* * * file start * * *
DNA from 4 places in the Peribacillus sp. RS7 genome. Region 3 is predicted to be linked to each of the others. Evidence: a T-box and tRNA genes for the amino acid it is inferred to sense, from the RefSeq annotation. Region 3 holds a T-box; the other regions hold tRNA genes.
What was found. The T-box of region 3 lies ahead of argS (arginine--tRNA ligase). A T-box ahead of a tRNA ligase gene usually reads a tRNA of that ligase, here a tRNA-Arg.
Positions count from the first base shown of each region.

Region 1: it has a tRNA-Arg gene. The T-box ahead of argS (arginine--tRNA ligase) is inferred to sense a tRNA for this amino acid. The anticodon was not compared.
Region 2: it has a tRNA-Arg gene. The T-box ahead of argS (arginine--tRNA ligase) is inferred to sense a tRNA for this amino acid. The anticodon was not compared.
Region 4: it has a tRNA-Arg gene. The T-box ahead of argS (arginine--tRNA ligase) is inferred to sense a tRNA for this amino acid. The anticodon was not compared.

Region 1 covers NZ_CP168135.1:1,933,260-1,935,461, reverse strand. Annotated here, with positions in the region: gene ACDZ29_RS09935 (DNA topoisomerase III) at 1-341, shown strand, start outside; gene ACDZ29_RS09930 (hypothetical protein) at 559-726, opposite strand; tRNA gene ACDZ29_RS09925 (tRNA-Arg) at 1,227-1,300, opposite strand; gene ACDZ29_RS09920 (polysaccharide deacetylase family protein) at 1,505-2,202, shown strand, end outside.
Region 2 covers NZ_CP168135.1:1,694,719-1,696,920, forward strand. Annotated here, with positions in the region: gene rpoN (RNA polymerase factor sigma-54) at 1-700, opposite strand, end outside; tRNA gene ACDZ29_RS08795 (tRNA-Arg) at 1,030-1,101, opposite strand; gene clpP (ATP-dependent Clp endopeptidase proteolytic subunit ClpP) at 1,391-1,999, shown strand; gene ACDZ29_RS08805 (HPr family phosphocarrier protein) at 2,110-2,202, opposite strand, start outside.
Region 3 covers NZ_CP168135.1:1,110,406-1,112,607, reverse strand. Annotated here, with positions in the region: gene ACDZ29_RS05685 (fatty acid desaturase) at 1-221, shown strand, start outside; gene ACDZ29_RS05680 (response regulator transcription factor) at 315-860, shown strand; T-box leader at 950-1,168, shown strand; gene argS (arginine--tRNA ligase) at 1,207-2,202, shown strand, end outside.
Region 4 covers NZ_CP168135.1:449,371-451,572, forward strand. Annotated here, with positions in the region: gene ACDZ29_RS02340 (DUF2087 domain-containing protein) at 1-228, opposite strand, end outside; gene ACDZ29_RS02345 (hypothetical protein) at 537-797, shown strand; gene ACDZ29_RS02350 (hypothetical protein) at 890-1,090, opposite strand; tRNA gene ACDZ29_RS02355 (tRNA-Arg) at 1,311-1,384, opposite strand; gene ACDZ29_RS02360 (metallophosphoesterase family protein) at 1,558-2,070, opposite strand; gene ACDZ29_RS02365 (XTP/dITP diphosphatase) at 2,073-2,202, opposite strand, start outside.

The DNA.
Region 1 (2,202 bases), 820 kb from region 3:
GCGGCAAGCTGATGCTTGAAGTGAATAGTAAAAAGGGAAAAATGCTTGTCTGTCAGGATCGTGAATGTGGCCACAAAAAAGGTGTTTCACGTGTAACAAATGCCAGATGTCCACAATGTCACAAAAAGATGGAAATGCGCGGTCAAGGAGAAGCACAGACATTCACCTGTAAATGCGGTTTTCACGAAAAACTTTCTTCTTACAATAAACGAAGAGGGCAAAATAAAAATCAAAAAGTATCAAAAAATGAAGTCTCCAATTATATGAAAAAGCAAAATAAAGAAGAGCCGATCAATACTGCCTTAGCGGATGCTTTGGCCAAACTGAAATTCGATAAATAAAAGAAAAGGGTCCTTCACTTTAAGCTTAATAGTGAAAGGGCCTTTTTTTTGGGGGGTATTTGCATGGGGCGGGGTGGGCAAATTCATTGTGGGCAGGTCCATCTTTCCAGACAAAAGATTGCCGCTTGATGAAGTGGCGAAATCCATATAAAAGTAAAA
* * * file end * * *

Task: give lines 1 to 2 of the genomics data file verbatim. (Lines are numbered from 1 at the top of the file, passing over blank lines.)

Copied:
DNA from 4 places in the Peribacillus sp. RS7 genome. Region 3 is predicted to be linked to each of the others. Evidence: a T-box and tRNA genes for the amino acid it is inferred to sense, from the RefSeq annotation. Region 3 holds a T-box; the other regions hold tRNA genes.
What was found. The T-box of region 3 lies ahead of argS (arginine--tRNA ligase). A T-box ahead of a tRNA ligase gene usually reads a tRNA of that ligase, here a tRNA-Arg.